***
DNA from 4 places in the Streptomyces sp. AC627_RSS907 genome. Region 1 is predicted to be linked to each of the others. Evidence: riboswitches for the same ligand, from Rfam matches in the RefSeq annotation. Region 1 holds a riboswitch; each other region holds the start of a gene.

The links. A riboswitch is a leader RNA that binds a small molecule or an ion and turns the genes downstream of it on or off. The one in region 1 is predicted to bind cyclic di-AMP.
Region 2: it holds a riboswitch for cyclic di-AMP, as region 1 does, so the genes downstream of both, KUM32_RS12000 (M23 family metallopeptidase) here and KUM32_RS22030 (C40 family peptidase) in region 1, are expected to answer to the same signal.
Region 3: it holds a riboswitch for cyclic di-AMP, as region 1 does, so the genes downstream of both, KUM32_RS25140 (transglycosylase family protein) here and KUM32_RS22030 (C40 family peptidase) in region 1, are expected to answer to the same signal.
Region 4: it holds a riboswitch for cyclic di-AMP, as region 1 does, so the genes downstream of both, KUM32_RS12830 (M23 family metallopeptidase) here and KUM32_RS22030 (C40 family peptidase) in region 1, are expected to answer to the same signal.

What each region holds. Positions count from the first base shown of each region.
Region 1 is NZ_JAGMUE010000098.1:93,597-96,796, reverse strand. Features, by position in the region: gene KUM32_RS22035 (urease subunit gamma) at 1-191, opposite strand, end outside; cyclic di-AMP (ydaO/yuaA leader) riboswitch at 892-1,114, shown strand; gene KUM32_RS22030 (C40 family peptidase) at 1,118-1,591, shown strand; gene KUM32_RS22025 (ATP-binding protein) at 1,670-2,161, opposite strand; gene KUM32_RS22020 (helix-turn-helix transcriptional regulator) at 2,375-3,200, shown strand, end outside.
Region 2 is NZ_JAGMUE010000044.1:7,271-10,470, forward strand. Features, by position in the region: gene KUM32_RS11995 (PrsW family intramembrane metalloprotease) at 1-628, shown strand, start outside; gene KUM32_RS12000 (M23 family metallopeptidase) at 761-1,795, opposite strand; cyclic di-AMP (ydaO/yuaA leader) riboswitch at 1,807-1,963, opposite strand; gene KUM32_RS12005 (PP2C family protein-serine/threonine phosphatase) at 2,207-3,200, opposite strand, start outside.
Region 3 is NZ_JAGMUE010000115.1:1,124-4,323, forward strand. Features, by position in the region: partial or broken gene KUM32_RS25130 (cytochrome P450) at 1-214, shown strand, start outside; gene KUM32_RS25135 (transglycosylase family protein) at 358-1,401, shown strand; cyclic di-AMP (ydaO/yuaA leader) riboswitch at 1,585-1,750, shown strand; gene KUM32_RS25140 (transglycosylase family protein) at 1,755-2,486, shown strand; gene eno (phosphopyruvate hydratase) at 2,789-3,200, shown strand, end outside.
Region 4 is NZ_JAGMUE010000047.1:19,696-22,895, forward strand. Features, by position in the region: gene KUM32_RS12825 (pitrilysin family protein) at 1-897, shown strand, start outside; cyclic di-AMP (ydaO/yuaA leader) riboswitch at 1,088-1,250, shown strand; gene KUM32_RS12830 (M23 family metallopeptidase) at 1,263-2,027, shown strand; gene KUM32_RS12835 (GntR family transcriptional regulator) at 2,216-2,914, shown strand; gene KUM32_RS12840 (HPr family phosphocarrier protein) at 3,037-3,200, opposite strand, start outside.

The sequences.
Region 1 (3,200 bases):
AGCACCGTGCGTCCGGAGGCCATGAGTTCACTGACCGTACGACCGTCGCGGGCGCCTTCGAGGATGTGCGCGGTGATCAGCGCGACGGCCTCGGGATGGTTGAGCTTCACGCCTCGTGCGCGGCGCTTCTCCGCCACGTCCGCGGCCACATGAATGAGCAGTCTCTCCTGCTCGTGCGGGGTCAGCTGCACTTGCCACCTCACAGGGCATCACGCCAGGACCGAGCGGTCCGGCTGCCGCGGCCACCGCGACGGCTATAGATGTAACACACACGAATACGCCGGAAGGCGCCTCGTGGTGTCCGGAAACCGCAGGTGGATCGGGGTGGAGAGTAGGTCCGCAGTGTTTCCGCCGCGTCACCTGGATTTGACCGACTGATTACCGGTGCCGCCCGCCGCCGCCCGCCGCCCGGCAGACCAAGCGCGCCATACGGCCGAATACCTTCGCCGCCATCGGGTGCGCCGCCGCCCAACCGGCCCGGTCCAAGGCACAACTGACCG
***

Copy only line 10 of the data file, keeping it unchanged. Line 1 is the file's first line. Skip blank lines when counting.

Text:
Region 4 is NZ_JAGMUE010000047.1:19,696-22,895, forward strand. Features, by position in the region: gene KUM32_RS12825 (pitrilysin family protein) at 1-897, shown strand, start outside; cyclic di-AMP (ydaO/yuaA leader) riboswitch at 1,088-1,250, shown strand; gene KUM32_RS12830 (M23 family metallopeptidase) at 1,263-2,027, shown strand; gene KUM32_RS12835 (GntR family transcriptional regulator) at 2,216-2,914, shown strand; gene KUM32_RS12840 (HPr family phosphocarrier protein) at 3,037-3,200, opposite strand, start outside.